It would be the best thing to happen to Americans for the price of everything to come down like that, and the best thing to happen for the immigrants as well.
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AlexLibman

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Re: If we had open borders ...
« Reply #5 on: July 08, 2007, 12:46:32 AM »

As many people as the market has jobs for.

Oh, I don't think running out of jobs will be the first problem!

Agrarian feudalism was able to provide as many jobs as there was land for the peasants to live off, and the number of people who would prefer American free-market feudalism to their old country (whether due to a better political system, better natural resources, higher agricultural productivity, or lower population density) is a couple billion.  The Mississippi can support at least the same number of peasants as the Ganges!

Some of the newcomers will be able to get better jobs than subsistence agriculture, of course, while some Americans wouldn't be able to do any better than that due to horrendous competition, including many Michael Moore fans to "educate" their new comrades on how all rich people are thieves.  In short, you'll have conditions very similar to those that precede all Communist revolutions - lots of very poor people culturally unaccustomed to capitalism.

This won't be a problem if the migration happened gradually, over many generations, giving time for the newcomers to elevate themselves to better jobs.  But if you just open the borders, there'll be a tidal wave, wages would plummet, and crime would skyrocket!
« Last Edit: July 08, 2007, 01:33:33 AM by AlexLibman »
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Mike Barskey

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Re: If we had open borders ...
« Reply #6 on: July 08, 2007, 12:54:06 AM »

Freedom is not for everybody, it must be earned. 

Freedom is a natural right, the right of every rational being by the nature of its existence. If it is something that must be earned, that presupposes that you are earning it from someone, that someone is giving it to you, which makes it no longer a right but, but a privilege. This line of thought is not libertarian or even freedom-oriented.

... there are a handful of policy questions for which all American citizens are in the same boat, and immigration is one of them. ... It's definitely in our interest to let in a million or so immigrants per year, a pretty significant number.  We might even be extremely generous and limit it at 3 million (that's 1% growth per year from immigration - 130,000,000 legal newcomers by 2050), but there must be a limit.

It is definitely not in *my* interest to restrict immigration to a million or so per year, or even a generous 3 million. You may be right in regards to limiting immigration is better planning for the massive influx, but even if I'm wrong about the free market being able to accommodate it (those immigrants being *part of* the free market itself!), you suggest that your idea is the only idea - that my "interest" is not the same as yours so it is to be overruled. Again, this is not liberty-oriented thinking.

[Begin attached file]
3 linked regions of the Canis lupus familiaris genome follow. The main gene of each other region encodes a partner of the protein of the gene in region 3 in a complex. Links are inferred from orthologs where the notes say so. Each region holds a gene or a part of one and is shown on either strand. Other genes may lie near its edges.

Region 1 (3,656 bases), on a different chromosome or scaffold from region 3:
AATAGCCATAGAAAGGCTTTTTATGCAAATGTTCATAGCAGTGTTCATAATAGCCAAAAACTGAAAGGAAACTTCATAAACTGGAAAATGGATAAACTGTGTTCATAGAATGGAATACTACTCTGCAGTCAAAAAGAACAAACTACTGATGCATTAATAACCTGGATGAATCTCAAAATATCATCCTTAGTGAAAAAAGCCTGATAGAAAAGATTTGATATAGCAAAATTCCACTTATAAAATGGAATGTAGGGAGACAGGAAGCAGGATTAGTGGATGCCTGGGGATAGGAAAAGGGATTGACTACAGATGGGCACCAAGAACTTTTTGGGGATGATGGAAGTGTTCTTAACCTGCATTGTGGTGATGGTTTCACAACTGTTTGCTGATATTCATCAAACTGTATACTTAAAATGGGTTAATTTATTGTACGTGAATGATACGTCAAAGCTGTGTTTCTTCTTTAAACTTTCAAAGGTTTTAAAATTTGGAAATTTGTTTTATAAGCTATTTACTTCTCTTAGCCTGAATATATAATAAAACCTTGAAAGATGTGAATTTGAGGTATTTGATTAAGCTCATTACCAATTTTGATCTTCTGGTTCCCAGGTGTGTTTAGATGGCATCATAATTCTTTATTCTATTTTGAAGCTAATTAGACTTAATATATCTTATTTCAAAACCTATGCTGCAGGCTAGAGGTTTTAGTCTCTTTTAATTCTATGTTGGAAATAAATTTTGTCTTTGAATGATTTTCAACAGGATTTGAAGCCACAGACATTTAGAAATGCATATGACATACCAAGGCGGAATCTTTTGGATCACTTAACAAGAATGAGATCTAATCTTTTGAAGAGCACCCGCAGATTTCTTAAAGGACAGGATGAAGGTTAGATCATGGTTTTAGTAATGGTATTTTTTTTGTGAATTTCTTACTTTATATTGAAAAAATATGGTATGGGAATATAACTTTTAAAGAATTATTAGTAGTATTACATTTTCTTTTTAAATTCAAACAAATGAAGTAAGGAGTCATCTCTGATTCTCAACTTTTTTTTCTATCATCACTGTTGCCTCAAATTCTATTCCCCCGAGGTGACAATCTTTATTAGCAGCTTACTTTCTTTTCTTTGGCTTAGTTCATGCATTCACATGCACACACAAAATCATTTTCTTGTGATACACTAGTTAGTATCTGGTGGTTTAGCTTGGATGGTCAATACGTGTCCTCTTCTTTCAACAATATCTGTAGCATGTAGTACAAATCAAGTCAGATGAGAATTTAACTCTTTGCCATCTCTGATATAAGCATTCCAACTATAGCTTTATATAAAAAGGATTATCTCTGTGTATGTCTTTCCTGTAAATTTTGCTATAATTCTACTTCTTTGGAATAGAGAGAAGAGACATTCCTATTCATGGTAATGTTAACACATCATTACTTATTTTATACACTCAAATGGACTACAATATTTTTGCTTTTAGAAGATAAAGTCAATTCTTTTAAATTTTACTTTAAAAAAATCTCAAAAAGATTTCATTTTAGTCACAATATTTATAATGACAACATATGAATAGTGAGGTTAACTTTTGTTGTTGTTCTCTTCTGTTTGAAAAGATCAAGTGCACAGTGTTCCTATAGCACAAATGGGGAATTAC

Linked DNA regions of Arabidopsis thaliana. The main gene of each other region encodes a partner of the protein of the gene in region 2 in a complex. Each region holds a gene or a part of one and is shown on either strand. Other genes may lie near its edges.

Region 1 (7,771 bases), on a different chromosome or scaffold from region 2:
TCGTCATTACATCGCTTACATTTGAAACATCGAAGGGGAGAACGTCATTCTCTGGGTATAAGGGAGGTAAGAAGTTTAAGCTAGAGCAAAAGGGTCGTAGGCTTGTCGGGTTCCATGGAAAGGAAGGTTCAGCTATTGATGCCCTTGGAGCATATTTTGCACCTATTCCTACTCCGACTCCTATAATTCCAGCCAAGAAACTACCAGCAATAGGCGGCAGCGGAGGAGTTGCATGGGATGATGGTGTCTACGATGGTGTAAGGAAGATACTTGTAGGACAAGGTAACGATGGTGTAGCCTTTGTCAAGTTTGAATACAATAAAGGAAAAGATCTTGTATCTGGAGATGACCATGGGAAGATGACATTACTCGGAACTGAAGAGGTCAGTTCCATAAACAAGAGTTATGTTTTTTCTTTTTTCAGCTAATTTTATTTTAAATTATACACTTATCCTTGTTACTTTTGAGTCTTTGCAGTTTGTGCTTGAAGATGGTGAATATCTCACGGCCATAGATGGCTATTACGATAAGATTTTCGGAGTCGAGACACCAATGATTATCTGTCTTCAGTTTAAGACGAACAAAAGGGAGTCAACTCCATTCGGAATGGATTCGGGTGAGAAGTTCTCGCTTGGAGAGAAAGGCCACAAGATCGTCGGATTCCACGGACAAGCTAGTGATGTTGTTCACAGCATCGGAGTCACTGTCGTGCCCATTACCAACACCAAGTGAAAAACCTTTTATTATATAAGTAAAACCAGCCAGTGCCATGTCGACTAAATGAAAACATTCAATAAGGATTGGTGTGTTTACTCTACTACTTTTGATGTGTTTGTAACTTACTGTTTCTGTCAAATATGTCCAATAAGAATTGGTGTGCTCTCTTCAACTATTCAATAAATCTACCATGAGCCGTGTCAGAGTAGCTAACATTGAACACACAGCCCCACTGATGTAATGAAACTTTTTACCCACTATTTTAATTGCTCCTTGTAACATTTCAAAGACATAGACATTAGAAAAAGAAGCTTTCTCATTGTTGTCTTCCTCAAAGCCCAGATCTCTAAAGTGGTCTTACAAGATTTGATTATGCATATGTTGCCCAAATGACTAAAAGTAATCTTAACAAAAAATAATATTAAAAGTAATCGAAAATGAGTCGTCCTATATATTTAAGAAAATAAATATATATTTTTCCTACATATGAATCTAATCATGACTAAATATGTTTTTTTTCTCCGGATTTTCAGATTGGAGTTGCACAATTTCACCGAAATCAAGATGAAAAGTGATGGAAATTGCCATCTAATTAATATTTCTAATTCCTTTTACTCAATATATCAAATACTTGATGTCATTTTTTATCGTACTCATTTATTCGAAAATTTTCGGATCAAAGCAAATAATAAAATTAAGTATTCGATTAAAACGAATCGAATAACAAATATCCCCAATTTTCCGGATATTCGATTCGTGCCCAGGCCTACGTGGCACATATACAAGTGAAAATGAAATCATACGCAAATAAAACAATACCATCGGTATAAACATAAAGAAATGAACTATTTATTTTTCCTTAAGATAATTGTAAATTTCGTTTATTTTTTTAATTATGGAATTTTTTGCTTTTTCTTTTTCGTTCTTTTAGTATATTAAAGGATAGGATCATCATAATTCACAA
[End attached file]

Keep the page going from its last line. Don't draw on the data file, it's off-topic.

« Last Edit: July 08, 2007, 12:56:15 AM by Mike Barskey »
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One two three

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Re: If we had open borders ...
« Reply #7 on: July 08, 2007, 01:24:42 AM »

What the fuck is wrong with you people?  Grow a pair.  I mean, if you cannot compete, kill yourself now.  Thanks.
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AlexLibman

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Re: If we had open borders ...
« Reply #8 on: July 08, 2007, 01:28:21 AM »

Everything you said makes sense only in the context of free immigration being the only change.

It's a change that can be made on the Federal level alone, and silly liberals can be manipulated into supporting it out of compassion for third-world immigrants.  Wyoming can't issue it's own citizenship or secure its own borders!  Getting rid of the welfare state is more difficult, because welfare can exist on a number of other levels.


Even then the idea that the very poorest people in the world could travel as indentured servants seems a little unlikely.

It's been known to happen illegally with migrants from Mexico - a first-world country with GDP/capita of about $12K/yr, ten times higher than some African countries. 


Why wouldn't they just take the same jobs for lower wages but correspondingly lower standards of living in their own countries?

Maybe they just don't like the weather in Bangladesh, I don't know, I've never been there, but people do want to come here if given a chance.  And the wages in America would have to fall a very, very long way before coming close to what they are over there.  All this talk about getting the minimum wage over $7.00 - what do you think will happen when it falls below $0.70?  Riots!